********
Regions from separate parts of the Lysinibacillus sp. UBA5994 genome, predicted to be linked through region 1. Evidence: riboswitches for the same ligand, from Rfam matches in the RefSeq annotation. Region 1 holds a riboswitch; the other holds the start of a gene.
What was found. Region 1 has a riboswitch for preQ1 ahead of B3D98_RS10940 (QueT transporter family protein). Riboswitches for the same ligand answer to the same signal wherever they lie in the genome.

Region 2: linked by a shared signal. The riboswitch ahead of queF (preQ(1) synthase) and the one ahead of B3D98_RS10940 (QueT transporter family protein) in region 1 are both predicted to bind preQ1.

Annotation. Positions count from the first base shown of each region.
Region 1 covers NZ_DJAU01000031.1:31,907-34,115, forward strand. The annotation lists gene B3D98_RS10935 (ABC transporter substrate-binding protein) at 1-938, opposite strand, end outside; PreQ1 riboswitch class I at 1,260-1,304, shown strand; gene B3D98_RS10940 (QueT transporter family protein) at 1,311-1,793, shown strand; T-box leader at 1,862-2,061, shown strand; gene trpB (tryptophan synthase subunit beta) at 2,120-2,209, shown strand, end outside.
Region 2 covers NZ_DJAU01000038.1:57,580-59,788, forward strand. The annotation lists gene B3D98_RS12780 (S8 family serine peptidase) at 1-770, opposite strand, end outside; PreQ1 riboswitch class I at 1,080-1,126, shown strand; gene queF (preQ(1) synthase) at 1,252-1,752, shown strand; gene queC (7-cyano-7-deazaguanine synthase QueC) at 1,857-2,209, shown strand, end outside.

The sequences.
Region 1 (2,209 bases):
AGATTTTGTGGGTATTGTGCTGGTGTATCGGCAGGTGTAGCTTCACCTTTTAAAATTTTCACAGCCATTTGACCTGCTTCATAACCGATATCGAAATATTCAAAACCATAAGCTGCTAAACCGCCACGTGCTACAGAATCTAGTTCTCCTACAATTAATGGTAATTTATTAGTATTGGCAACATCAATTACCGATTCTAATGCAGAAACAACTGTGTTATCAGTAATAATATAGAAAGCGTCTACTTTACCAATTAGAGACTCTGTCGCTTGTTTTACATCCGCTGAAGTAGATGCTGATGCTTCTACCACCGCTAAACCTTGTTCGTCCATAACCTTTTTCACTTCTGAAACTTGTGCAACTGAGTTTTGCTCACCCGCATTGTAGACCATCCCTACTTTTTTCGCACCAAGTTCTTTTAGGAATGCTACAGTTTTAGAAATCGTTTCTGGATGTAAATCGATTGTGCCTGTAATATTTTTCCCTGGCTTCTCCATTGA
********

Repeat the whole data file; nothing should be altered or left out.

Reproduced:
Regions from separate parts of the Lysinibacillus sp. UBA5994 genome, predicted to be linked through region 1. Evidence: riboswitches for the same ligand, from Rfam matches in the RefSeq annotation. Region 1 holds a riboswitch; the other holds the start of a gene.
What was found. Region 1 has a riboswitch for preQ1 ahead of B3D98_RS10940 (QueT transporter family protein). Riboswitches for the same ligand answer to the same signal wherever they lie in the genome.

Region 2: linked by a shared signal. The riboswitch ahead of queF (preQ(1) synthase) and the one ahead of B3D98_RS10940 (QueT transporter family protein) in region 1 are both predicted to bind preQ1.

Annotation. Positions count from the first base shown of each region.
Region 1 covers NZ_DJAU01000031.1:31,907-34,115, forward strand. The annotation lists gene B3D98_RS10935 (ABC transporter substrate-binding protein) at 1-938, opposite strand, end outside; PreQ1 riboswitch class I at 1,260-1,304, shown strand; gene B3D98_RS10940 (QueT transporter family protein) at 1,311-1,793, shown strand; T-box leader at 1,862-2,061, shown strand; gene trpB (tryptophan synthase subunit beta) at 2,120-2,209, shown strand, end outside.
Region 2 covers NZ_DJAU01000038.1:57,580-59,788, forward strand. The annotation lists gene B3D98_RS12780 (S8 family serine peptidase) at 1-770, opposite strand, end outside; PreQ1 riboswitch class I at 1,080-1,126, shown strand; gene queF (preQ(1) synthase) at 1,252-1,752, shown strand; gene queC (7-cyano-7-deazaguanine synthase QueC) at 1,857-2,209, shown strand, end outside.

The sequences.
Region 1 (2,209 bases):
AGATTTTGTGGGTATTGTGCTGGTGTATCGGCAGGTGTAGCTTCACCTTTTAAAATTTTCACAGCCATTTGACCTGCTTCATAACCGATATCGAAATATTCAAAACCATAAGCTGCTAAACCGCCACGTGCTACAGAATCTAGTTCTCCTACAATTAATGGTAATTTATTAGTATTGGCAACATCAATTACCGATTCTAATGCAGAAACAACTGTGTTATCAGTAATAATATAGAAAGCGTCTACTTTACCAATTAGAGACTCTGTCGCTTGTTTTACATCCGCTGAAGTAGATGCTGATGCTTCTACCACCGCTAAACCTTGTTCGTCCATAACCTTTTTCACTTCTGAAACTTGTGCAACTGAGTTTTGCTCACCCGCATTGTAGACCATCCCTACTTTTTTCGCACCAAGTTCTTTTAGGAATGCTACAGTTTTAGAAATCGTTTCTGGATGTAAATCGATTGTGCCTGTAATATTTTTCCCTGGCTTCTCCATTGA